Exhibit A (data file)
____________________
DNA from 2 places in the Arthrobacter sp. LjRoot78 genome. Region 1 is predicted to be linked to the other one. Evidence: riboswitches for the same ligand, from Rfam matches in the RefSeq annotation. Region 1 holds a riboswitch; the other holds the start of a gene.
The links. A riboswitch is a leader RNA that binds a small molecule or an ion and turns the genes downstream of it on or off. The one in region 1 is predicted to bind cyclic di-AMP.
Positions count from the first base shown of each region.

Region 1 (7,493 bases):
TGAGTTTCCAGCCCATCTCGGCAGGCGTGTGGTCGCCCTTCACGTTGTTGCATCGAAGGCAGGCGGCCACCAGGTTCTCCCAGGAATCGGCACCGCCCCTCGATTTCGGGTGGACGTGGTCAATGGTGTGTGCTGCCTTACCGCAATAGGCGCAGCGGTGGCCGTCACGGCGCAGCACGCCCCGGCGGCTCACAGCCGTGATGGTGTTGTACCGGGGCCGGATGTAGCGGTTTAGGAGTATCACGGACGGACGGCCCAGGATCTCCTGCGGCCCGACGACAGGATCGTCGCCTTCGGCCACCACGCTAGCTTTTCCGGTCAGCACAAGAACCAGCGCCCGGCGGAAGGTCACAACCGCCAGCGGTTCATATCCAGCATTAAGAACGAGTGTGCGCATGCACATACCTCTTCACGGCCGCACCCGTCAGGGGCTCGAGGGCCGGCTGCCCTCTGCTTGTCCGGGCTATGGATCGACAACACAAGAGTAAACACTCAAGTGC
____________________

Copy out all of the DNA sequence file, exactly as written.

DNA from 2 places in the Arthrobacter sp. LjRoot78 genome. Region 1 is predicted to be linked to the other one. Evidence: riboswitches for the same ligand, from Rfam matches in the RefSeq annotation. Region 1 holds a riboswitch; the other holds the start of a gene.
The links. A riboswitch is a leader RNA that binds a small molecule or an ion and turns the genes downstream of it on or off. The one in region 1 is predicted to bind cyclic di-AMP.
Positions count from the first base shown of each region.

Region 1 (7,493 bases):
TGAGTTTCCAGCCCATCTCGGCAGGCGTGTGGTCGCCCTTCACGTTGTTGCATCGAAGGCAGGCGGCCACCAGGTTCTCCCAGGAATCGGCACCGCCCCTCGATTTCGGGTGGACGTGGTCAATGGTGTGTGCTGCCTTACCGCAATAGGCGCAGCGGTGGCCGTCACGGCGCAGCACGCCCCGGCGGCTCACAGCCGTGATGGTGTTGTACCGGGGCCGGATGTAGCGGTTTAGGAGTATCACGGACGGACGGCCCAGGATCTCCTGCGGCCCGACGACAGGATCGTCGCCTTCGGCCACCACGCTAGCTTTTCCGGTCAGCACAAGAACCAGCGCCCGGCGGAAGGTCACAACCGCCAGCGGTTCATATCCAGCATTAAGAACGAGTGTGCGCATGCACATACCTCTTCACGGCCGCACCCGTCAGGGGCTCGAGGGCCGGCTGCCCTCTGCTTGTCCGGGCTATGGATCGACAACACAAGAGTAAACACTCAAGTGC